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3 Moonlighting Tips to Increase Your Startup Success Rate

The “American Dream” ideal is thrown around quite a bit these days. I’ve heard it mentioned in regard to marriage and family (you know, the white picket fence) but also in regard to entrepreneurship. To many people, the dream entails nothing more than happiness and a satisfying payoff for years of hard work. Moonlighters (the ambitious individuals who finish their day jobs and dive directly into their startup companies when they arrive home) are more than on track for the American Dream, but it’s easy to feel like the candle is burning at both ends. How is it possible to launch and market a part-time business with limited funds and limited time?

Make a Schedule

Schedule yourself between both jobs, even if it pains you to do so.

Make a Schedule

Isn’t “setting your own hours” part of an entrepreneur’s goals? Although budgeting your time between two jobs may not be what you had in mind, it’s a necessary step for those who want to remain organized and keep the reward in sight. At first glance you may think there’s not a second to spare for starting and marketing your side business, but you’d be surprised. How much time do you spend watching TV or surfing the internet on your time off? Do you follow Peter Gibbons’s lead (from Office Space) and “just space out for about an hour” here and there? Downtime like that can be quickly eliminated and better budgeted for your part-time business. Even dedicating yourself for an hour or two each night will make a difference – but be careful not to overexert yourself.

Commission Assistance

Ask trusted friends or family members to help you when needed!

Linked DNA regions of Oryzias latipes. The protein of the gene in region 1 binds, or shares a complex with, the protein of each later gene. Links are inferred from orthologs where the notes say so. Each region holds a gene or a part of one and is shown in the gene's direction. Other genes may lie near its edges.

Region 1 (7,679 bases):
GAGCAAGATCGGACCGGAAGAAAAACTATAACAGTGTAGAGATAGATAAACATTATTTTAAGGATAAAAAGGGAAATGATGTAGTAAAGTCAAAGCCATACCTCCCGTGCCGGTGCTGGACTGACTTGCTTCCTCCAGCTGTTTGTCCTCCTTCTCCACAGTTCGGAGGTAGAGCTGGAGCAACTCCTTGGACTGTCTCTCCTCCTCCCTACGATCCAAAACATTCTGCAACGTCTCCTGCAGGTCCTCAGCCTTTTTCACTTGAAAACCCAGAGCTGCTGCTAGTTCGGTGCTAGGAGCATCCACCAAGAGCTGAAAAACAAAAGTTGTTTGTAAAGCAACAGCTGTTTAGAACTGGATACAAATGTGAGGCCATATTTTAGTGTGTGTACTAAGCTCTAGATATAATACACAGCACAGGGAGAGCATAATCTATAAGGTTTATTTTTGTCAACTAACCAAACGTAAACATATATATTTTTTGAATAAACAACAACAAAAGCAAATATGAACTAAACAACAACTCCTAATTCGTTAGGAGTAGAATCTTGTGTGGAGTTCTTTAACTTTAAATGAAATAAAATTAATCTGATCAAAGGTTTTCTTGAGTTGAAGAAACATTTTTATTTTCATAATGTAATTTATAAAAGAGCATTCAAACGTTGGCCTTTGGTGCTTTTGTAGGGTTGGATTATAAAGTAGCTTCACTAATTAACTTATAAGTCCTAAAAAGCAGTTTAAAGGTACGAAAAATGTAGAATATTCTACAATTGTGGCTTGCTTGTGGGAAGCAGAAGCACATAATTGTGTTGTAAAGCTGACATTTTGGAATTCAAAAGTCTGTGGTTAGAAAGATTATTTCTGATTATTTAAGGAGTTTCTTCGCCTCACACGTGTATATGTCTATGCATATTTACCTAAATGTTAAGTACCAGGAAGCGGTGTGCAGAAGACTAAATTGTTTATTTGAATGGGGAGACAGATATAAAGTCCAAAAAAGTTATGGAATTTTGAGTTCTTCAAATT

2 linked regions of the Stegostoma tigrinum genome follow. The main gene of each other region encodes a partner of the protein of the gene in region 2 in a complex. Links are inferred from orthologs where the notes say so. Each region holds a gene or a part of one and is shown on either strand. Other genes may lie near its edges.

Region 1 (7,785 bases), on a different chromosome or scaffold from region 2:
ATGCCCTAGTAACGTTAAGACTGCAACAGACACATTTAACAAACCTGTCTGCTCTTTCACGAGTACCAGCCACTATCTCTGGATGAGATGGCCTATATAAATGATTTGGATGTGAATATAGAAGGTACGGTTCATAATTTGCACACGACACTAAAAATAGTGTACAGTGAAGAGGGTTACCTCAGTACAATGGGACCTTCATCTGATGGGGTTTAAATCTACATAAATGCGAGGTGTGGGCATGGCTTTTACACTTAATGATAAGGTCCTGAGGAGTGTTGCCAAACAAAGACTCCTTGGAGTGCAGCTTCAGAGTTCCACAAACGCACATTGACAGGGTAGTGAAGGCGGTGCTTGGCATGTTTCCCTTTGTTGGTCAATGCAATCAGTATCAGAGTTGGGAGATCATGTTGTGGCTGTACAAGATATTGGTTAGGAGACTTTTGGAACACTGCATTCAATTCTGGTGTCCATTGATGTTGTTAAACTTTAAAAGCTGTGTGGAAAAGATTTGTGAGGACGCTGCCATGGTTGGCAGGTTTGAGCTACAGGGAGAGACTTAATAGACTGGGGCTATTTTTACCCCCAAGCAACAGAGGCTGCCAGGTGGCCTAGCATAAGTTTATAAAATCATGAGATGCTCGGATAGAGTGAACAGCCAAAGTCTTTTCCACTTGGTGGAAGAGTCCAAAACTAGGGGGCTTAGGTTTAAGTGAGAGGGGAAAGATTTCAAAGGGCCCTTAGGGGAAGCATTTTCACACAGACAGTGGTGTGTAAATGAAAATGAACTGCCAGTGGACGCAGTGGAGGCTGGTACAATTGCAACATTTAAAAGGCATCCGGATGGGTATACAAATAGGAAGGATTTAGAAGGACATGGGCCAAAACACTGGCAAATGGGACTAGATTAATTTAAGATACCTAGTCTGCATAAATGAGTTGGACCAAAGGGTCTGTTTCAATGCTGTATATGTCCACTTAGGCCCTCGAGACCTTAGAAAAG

Commission Assistance

Feeling overwhelmed between your day job and your part-time side business? Ask trustworthy friends and family to help you with your business endeavors. They’ll often work for little or no pay while your business is in the startup phase, and you’ll be able to trust them (if you choose wisely, that is). Second, consider hiring a commission-only salesperson or employee to entice potential clients when you cannot. This option isn’t as good as hiring a family member, but it can be beneficial in a pinch. Once you have someone to help you with your daily business operations, then you’ll free up your time to polish those lacking areas.

Research and Plan Your Advertising Strategies

Plan ahead for your advertising so it's easy to execute at launch time!

Research and Plan Your Advertising Strategies

Just because you read about Fortune 500 companies’ massive successes from mobile apps and targeted advertisements doesn’t mean that it’s right for your startup. If your business is locally-based, then you probably won’t need to advertise on a national level. If your startup serves a broader online community, however, then you’ll want to take a closer look at affordable nationwide advertising. There’s no universal marketing technique for businesses, so you have to use your exact budget and needs as a jumping off point. Determine what you want to accomplish with your marketing: are you looking to exclusively expand your customer base or are you also looking to brand your company in a particular way? List your attainable short-term goals and then find the most appropriate and cost-effective advertising method for each. Once you have possible solutions lined up, it will be easier to select the best ones accordingly and launch your campaigns!

Also, don’t disregard promotional products as parts of your marketing strategy. Whether your budget is $250 or $250,000, you can find a personalized item for any occasion! Many startups use promo items for direct mailings (locally OR nationally), for direct marketing and face-to-face introductions, and as rewards or gifts for customer loyalty. They’re not just for trade shows anymore!

Are you interested in starting a part-time business? Bloomberg Businessweek has a list of 20 part-time business ideas to get you started. You can also read more about cost-effective marketing techniques in one of our website articles, “How to Advertise on a Modest Budget.” When you’re ready to market yourself with giveaways and freebies, then give Quality Logo Products a call. We’d love to help you with your startup! :)